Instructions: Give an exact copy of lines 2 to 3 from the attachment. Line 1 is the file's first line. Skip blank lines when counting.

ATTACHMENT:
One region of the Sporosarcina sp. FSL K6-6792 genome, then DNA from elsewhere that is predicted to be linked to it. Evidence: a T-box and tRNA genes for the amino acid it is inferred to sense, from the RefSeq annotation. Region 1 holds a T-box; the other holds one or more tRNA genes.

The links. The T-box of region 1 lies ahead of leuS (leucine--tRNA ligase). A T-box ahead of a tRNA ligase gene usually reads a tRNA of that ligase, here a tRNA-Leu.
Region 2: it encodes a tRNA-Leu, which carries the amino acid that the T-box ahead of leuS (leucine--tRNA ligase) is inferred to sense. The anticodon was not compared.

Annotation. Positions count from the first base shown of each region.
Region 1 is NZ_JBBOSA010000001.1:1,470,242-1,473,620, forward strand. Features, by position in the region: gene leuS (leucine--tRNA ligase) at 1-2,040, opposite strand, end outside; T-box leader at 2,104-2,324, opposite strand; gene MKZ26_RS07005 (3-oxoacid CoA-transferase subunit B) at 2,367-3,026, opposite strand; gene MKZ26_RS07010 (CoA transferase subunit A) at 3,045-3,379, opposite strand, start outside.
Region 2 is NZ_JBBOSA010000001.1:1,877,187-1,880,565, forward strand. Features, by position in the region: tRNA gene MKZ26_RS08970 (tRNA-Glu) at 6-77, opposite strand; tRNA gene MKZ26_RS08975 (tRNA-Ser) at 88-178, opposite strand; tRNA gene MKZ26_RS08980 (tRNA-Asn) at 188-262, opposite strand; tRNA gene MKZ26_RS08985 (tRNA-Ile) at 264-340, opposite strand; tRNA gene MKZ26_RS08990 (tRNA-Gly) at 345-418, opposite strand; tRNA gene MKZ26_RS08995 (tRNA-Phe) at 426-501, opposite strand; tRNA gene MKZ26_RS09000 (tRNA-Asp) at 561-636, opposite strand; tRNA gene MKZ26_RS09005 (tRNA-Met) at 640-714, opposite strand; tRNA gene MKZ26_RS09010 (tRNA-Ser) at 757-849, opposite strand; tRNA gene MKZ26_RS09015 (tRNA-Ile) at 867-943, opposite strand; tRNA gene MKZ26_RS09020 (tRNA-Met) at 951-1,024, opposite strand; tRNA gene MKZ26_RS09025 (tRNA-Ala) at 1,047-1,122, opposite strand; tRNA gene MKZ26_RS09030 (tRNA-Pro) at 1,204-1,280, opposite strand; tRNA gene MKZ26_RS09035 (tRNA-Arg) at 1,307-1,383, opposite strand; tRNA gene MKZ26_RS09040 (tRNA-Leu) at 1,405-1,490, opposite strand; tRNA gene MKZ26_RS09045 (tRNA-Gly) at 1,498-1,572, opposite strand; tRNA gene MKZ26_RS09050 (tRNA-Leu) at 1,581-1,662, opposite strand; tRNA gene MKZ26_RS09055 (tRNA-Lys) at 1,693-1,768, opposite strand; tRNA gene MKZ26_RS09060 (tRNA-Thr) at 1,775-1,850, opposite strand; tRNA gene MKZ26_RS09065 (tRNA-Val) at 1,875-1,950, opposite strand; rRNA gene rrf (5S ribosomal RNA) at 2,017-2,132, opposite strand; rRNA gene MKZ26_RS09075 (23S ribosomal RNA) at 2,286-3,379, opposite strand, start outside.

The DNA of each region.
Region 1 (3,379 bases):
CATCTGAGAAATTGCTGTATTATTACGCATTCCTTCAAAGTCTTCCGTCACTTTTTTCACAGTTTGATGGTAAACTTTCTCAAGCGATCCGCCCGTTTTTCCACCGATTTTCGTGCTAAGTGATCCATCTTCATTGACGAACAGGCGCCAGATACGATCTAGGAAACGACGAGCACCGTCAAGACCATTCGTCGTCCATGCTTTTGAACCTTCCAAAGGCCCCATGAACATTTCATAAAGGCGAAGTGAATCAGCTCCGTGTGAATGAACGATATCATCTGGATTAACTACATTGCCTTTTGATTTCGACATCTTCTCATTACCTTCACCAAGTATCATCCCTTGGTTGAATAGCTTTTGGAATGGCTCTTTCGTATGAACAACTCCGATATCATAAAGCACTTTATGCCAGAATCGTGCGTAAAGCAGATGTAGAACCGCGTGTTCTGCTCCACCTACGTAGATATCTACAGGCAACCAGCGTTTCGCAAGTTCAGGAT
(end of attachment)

The links. The T-box of region 1 lies ahead of leuS (leucine--tRNA ligase). A T-box ahead of a tRNA ligase gene usually reads a tRNA of that ligase, here a tRNA-Leu.
Region 2: it encodes a tRNA-Leu, which carries the amino acid that the T-box ahead of leuS (leucine--tRNA ligase) is inferred to sense. The anticodon was not compared.